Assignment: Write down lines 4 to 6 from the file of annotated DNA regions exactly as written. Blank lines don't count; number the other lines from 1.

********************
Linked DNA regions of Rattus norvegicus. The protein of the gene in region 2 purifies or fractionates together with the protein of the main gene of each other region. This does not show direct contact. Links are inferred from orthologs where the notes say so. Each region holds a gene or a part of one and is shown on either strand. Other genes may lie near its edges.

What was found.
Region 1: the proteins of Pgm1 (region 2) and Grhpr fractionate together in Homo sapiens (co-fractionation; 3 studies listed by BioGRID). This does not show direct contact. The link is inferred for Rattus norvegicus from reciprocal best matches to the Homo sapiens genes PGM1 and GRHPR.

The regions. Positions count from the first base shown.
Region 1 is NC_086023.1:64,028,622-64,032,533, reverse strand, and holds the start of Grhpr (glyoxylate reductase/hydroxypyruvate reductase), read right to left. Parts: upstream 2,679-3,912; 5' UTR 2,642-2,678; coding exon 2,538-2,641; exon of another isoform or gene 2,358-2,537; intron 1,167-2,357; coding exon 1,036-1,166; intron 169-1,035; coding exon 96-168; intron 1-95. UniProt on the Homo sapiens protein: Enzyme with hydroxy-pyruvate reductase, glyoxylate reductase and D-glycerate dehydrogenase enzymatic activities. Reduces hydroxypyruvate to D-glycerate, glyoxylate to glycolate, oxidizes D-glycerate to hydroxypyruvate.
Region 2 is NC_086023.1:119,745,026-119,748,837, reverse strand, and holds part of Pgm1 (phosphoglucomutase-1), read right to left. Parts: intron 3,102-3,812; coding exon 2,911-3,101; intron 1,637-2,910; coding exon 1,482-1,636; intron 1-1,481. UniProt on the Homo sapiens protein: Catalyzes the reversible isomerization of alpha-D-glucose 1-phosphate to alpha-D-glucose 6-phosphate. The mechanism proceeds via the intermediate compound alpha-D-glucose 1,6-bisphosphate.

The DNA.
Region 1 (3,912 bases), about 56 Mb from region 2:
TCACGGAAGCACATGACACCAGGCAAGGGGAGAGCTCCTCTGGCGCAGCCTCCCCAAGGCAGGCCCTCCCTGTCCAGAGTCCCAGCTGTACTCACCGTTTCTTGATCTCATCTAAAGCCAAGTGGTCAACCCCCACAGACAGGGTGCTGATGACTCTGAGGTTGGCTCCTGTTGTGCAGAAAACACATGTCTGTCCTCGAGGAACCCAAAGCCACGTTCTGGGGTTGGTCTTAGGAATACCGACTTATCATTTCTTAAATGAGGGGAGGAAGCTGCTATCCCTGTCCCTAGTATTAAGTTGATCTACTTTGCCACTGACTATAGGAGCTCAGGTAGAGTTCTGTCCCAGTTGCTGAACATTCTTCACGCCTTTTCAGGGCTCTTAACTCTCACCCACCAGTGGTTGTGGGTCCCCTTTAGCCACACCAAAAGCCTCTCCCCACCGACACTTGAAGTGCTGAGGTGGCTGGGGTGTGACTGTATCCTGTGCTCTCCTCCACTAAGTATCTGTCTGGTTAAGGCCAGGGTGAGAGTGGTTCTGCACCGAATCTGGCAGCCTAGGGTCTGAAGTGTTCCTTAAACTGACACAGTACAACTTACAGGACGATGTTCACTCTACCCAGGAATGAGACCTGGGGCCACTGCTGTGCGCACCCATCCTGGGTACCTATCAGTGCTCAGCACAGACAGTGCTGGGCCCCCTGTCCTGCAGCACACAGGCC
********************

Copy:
The regions. Positions count from the first base shown.
Region 1 is NC_086023.1:64,028,622-64,032,533, reverse strand, and holds the start of Grhpr (glyoxylate reductase/hydroxypyruvate reductase), read right to left. Parts: upstream 2,679-3,912; 5' UTR 2,642-2,678; coding exon 2,538-2,641; exon of another isoform or gene 2,358-2,537; intron 1,167-2,357; coding exon 1,036-1,166; intron 169-1,035; coding exon 96-168; intron 1-95. UniProt on the Homo sapiens protein: Enzyme with hydroxy-pyruvate reductase, glyoxylate reductase and D-glycerate dehydrogenase enzymatic activities. Reduces hydroxypyruvate to D-glycerate, glyoxylate to glycolate, oxidizes D-glycerate to hydroxypyruvate.
Region 2 is NC_086023.1:119,745,026-119,748,837, reverse strand, and holds part of Pgm1 (phosphoglucomutase-1), read right to left. Parts: intron 3,102-3,812; coding exon 2,911-3,101; intron 1,637-2,910; coding exon 1,482-1,636; intron 1-1,481. UniProt on the Homo sapiens protein: Catalyzes the reversible isomerization of alpha-D-glucose 1-phosphate to alpha-D-glucose 6-phosphate. The mechanism proceeds via the intermediate compound alpha-D-glucose 1,6-bisphosphate.